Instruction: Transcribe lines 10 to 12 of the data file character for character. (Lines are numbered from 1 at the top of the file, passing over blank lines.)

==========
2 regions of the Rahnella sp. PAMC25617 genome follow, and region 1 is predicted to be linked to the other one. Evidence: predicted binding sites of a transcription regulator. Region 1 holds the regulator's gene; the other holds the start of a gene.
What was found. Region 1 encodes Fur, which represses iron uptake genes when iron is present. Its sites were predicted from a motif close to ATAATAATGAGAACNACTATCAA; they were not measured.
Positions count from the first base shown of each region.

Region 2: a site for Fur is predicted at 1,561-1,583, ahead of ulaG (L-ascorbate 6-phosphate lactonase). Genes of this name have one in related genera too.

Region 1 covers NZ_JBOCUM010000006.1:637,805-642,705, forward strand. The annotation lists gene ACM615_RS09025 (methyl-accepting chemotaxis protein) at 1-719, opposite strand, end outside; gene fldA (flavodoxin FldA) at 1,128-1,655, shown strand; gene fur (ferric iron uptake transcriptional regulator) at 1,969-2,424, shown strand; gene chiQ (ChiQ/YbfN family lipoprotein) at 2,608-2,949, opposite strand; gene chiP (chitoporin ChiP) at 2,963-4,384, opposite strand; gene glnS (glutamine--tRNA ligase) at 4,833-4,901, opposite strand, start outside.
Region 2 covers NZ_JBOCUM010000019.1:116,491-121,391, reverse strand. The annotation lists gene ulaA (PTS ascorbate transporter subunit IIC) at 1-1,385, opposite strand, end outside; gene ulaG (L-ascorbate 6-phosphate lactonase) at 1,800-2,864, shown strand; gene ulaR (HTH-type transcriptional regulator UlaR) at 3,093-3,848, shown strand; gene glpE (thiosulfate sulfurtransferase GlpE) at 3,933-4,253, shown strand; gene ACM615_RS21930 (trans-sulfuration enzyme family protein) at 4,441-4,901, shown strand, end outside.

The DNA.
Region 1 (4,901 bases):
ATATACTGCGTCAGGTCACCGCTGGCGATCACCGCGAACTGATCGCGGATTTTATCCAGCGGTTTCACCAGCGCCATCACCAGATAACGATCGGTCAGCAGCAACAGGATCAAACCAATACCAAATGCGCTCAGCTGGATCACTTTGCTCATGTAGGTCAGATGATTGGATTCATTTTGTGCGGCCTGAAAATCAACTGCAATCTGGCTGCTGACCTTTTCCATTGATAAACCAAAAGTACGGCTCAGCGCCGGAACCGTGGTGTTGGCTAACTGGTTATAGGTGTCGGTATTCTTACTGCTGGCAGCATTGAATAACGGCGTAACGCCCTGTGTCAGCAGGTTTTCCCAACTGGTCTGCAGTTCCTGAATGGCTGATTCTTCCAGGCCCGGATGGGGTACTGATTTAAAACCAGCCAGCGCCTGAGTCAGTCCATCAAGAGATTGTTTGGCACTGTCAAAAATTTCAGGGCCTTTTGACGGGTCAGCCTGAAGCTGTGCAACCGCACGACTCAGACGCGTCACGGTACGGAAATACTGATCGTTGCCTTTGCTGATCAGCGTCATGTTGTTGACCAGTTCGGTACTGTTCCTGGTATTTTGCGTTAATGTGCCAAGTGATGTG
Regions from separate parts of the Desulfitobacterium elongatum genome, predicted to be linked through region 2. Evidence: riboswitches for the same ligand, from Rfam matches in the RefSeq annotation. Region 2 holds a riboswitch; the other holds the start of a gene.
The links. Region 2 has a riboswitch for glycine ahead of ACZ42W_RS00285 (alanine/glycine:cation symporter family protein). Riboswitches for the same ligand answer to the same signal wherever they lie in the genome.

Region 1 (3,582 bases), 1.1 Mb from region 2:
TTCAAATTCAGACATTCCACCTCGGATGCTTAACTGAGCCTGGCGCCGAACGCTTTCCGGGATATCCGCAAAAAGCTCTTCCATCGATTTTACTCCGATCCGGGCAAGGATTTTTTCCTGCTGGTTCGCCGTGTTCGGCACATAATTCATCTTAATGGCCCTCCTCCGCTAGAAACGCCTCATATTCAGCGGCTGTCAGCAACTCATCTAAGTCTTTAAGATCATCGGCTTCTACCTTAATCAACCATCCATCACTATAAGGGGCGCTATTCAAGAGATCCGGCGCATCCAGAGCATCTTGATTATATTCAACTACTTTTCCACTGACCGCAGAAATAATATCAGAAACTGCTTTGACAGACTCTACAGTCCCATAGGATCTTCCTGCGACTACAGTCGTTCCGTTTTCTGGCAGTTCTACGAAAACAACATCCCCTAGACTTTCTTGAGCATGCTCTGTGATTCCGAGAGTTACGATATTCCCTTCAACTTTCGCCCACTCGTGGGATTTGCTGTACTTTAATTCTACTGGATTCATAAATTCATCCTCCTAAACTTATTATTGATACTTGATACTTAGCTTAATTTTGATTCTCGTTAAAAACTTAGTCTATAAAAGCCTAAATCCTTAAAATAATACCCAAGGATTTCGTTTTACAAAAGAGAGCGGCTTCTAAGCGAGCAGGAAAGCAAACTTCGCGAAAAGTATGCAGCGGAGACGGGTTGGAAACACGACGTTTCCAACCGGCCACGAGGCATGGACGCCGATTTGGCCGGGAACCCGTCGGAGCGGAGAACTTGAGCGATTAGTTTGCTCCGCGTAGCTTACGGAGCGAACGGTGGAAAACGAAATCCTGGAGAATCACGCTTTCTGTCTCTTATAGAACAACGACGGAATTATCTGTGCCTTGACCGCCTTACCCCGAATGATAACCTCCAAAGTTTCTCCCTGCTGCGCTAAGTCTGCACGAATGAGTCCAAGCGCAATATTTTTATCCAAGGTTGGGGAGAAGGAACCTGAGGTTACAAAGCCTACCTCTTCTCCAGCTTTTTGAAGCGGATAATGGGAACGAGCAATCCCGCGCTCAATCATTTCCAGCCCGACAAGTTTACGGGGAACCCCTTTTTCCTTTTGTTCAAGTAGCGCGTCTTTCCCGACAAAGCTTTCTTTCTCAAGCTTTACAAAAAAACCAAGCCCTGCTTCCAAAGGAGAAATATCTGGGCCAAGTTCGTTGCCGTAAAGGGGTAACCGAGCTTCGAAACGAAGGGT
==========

Regions from separate parts of the Desulfitobacterium elongatum genome, predicted to be linked through region 2. Evidence: riboswitches for the same ligand, from Rfam matches in the RefSeq annotation. Region 2 holds a riboswitch; the other holds the start of a gene.
The links. Region 2 has a riboswitch for glycine ahead of ACZ42W_RS00285 (alanine/glycine:cation symporter family protein). Riboswitches for the same ligand answer to the same signal wherever they lie in the genome.

Region 1 (3,582 bases), 1.1 Mb from region 2: